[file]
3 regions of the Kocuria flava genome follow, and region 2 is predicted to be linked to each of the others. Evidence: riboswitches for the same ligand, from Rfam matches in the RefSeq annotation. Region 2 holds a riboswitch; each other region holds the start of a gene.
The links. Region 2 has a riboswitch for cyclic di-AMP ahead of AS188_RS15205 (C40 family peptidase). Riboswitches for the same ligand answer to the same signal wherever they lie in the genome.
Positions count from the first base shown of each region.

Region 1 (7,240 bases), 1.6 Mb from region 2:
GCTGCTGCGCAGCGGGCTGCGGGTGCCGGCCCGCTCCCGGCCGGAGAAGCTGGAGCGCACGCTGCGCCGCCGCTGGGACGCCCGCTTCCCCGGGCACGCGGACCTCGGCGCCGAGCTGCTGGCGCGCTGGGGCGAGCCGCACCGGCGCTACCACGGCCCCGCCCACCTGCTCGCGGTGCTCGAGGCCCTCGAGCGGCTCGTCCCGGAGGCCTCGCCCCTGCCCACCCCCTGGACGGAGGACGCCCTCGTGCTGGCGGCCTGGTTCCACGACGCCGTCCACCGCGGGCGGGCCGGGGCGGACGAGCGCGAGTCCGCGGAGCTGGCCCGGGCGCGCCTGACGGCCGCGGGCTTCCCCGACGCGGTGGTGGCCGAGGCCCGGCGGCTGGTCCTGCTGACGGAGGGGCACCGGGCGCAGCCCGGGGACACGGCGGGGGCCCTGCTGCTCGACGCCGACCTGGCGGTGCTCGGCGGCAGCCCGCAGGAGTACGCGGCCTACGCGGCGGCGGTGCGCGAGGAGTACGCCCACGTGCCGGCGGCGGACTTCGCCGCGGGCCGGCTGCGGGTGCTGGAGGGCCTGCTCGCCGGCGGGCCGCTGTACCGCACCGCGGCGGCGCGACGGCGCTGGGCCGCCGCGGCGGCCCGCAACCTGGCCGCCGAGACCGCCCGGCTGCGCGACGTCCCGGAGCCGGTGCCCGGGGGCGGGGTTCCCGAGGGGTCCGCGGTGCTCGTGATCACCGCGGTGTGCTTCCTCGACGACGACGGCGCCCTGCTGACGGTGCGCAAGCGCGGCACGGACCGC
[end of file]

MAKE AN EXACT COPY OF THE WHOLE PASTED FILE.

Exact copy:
3 regions of the Kocuria flava genome follow, and region 2 is predicted to be linked to each of the others. Evidence: riboswitches for the same ligand, from Rfam matches in the RefSeq annotation. Region 2 holds a riboswitch; each other region holds the start of a gene.
The links. Region 2 has a riboswitch for cyclic di-AMP ahead of AS188_RS15205 (C40 family peptidase). Riboswitches for the same ligand answer to the same signal wherever they lie in the genome.
Positions count from the first base shown of each region.

Region 1 (7,240 bases), 1.6 Mb from region 2:
GCTGCTGCGCAGCGGGCTGCGGGTGCCGGCCCGCTCCCGGCCGGAGAAGCTGGAGCGCACGCTGCGCCGCCGCTGGGACGCCCGCTTCCCCGGGCACGCGGACCTCGGCGCCGAGCTGCTGGCGCGCTGGGGCGAGCCGCACCGGCGCTACCACGGCCCCGCCCACCTGCTCGCGGTGCTCGAGGCCCTCGAGCGGCTCGTCCCGGAGGCCTCGCCCCTGCCCACCCCCTGGACGGAGGACGCCCTCGTGCTGGCGGCCTGGTTCCACGACGCCGTCCACCGCGGGCGGGCCGGGGCGGACGAGCGCGAGTCCGCGGAGCTGGCCCGGGCGCGCCTGACGGCCGCGGGCTTCCCCGACGCGGTGGTGGCCGAGGCCCGGCGGCTGGTCCTGCTGACGGAGGGGCACCGGGCGCAGCCCGGGGACACGGCGGGGGCCCTGCTGCTCGACGCCGACCTGGCGGTGCTCGGCGGCAGCCCGCAGGAGTACGCGGCCTACGCGGCGGCGGTGCGCGAGGAGTACGCCCACGTGCCGGCGGCGGACTTCGCCGCGGGCCGGCTGCGGGTGCTGGAGGGCCTGCTCGCCGGCGGGCCGCTGTACCGCACCGCGGCGGCGCGACGGCGCTGGGCCGCCGCGGCGGCCCGCAACCTGGCCGCCGAGACCGCCCGGCTGCGCGACGTCCCGGAGCCGGTGCCCGGGGGCGGGGTTCCCGAGGGGTCCGCGGTGCTCGTGATCACCGCGGTGTGCTTCCTCGACGACGACGGCGCCCTGCTGACGGTGCGCAAGCGCGGCACGGACCGC